STOCKHOLM (Reuters) - Sweden’s Atlas Copco reported lower than expected third-quarter orders on Friday and forecast softer demand for the remainder of the year, sending shares in the industrial equipment maker tumbling.
The sector has been under pressure in recent months due to worries over slowing global growth, not least in China where purchasing managers indices and auto sales have slipped amid a tariffs stand-off with the United States.
Atlas Copco, which makes compressors, vacuum pumps and industrial tools, reported an order intake of 23.4 billion Swedish crowns ($2.59 billion) for the third quarter, down 1 pct year-on-year on a like-for-like basis and well below the 24.4 billion expected by analysts.
A major part of the company’s vacuum business relies on the semiconductor industry which it is feared may be entering a slower phase of capital spending following years of booming demand.
Excluding acquisitions and currency fluctuations, the order intake of the vacuum business was down 19 percent in the quarter versus an expected 1 percent drop.
In addition to expected lower spending from chipmakers, Atlas on Friday forecast a weakening demand from the automotive sector in the coming quarter.
“There are more uncertainties in the global economy and that has affected some customers’ investment decisions,” Atlas Copco CEO Mats Rahmstrom said in a statement.
“As expected, the semiconductor business had a negative order development in the quarter.”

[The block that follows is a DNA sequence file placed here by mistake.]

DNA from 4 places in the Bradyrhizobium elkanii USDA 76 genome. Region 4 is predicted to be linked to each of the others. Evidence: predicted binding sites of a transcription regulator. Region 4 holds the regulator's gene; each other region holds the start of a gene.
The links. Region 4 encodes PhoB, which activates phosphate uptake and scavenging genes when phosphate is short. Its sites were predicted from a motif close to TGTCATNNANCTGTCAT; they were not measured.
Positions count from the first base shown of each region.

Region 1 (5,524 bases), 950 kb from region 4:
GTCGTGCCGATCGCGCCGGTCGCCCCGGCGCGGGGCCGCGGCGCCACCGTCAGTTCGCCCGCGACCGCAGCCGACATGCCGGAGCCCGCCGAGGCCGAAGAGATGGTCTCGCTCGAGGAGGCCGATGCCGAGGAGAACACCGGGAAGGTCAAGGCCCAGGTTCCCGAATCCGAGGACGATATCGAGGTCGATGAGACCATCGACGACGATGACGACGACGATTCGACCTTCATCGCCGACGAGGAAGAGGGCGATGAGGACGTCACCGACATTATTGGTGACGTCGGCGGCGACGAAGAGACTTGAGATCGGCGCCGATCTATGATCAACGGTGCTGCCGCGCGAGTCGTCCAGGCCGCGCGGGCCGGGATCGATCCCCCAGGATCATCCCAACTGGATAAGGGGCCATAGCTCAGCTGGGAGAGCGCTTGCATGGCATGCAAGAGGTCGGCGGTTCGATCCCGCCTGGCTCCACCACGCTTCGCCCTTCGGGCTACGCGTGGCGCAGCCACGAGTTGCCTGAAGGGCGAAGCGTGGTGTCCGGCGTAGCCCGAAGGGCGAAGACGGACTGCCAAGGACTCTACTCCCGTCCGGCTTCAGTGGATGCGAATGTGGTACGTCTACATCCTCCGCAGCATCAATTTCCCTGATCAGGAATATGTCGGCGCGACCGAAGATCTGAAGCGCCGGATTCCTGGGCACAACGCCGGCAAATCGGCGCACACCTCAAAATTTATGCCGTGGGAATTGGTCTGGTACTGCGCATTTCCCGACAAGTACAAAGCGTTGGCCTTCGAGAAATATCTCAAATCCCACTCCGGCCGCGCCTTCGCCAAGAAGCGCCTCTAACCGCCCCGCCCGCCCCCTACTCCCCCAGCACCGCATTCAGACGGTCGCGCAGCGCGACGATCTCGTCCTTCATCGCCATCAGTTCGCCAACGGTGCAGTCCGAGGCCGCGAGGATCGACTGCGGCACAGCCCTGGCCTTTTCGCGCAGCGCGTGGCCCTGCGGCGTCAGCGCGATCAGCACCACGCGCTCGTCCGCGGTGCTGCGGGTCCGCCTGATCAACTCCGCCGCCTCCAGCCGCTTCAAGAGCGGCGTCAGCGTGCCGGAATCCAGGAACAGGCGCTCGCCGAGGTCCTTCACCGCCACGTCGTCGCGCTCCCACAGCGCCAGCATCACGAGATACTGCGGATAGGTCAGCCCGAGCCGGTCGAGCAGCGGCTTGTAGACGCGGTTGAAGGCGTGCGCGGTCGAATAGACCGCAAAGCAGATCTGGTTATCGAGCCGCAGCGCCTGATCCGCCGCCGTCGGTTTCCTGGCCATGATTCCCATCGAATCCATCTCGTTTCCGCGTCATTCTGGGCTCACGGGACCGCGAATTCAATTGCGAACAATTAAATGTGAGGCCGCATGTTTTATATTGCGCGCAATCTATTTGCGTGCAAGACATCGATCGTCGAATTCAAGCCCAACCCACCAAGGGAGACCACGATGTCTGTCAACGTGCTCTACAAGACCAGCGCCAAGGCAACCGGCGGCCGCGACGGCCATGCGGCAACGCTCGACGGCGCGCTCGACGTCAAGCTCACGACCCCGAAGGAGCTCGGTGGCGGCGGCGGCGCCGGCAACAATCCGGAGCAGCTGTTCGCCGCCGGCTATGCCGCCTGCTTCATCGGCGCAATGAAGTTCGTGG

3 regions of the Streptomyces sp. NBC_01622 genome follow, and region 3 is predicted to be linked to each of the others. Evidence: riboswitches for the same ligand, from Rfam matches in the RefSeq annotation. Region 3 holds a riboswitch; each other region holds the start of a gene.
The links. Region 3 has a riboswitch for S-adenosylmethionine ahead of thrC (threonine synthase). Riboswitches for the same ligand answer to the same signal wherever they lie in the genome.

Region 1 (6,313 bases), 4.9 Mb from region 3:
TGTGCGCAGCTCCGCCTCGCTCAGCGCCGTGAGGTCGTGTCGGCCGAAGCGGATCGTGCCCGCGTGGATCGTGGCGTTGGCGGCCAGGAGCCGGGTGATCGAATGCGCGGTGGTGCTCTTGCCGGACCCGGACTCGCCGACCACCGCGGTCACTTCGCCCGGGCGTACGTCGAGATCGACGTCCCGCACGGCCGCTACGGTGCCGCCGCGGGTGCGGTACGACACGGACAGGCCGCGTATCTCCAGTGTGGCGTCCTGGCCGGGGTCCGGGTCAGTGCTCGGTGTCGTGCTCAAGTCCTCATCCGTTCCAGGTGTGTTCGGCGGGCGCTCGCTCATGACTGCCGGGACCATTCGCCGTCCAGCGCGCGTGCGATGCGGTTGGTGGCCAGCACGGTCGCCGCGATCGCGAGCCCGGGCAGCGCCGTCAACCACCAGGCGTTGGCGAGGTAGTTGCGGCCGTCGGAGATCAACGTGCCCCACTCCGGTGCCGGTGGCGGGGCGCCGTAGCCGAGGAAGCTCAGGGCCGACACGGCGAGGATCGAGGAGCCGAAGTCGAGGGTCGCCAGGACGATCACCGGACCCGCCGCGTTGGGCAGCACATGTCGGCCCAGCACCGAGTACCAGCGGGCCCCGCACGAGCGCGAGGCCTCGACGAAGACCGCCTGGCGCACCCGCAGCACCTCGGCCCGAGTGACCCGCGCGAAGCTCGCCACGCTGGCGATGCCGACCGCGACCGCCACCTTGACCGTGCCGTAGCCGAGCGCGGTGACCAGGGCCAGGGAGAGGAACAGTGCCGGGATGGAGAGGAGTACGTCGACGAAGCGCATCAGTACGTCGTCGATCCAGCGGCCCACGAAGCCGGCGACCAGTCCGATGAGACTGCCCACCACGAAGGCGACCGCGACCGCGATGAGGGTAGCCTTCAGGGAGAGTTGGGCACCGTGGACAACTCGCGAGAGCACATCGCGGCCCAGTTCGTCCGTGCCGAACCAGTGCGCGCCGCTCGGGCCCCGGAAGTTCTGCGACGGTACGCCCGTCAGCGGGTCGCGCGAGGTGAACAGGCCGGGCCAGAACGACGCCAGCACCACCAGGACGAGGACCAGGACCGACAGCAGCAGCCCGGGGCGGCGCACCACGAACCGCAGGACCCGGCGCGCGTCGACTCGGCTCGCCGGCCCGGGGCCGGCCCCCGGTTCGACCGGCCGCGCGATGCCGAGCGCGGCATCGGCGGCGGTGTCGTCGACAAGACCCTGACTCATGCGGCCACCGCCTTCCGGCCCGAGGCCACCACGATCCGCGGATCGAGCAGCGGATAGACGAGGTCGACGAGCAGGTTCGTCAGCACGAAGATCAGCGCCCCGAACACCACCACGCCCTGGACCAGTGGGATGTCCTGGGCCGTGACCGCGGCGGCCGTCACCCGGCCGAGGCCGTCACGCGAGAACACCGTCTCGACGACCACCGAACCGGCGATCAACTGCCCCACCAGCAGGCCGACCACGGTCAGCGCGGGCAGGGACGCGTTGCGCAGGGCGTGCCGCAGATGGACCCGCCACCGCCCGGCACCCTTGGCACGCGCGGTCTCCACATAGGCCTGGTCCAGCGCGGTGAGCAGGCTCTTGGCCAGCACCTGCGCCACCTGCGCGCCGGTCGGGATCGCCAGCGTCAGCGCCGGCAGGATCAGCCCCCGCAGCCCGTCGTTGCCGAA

Atlas Copco’s shares fell 9 percent at 1149 GMT, dragging Nordic industrial peers such as Sandvik and SKF lower, and also hitting German vacuum gear rival Pfeiffer Vacuum.
The company said it expected overall demand to be “somewhat lower” in the fourth quarter versus the third.
“A lower outlook due to weaker semi(conductor) and auto demand confirms our concerns around short-cycle demand,” Barclays analysts said in a note.
Both Sandvik and SKF have large exposure to the automotive industry.
Atlas Copco, which sells to chip makers such as Samsung and Intel in its vacuum technique business, had forecast in July lower third-quarter equipment demand from the semiconductor industry, citing a pause in spending at some of its biggest clients.
The vacuum unit derives more than half of its sales from the semiconductor industry, and its sales account for roughly a quarter of the Atlas Copco group total.
Atlas Copco’s biggest business, Compressor Technique, also missed forecasts, but by a slimmer margin.
Group operating earnings rose to 5.26 billion crowns in the third quarter from 5 billion a year ago, lagging a mean forecast of 5.46 billion in a Reuters poll of analysts.
($1 = 9.0249 Swedish crowns)
Reporting by Johannes Hellstrom; additional reporting by Esha Vaish, editing by Niklas Pollard and Elaine Hardcastle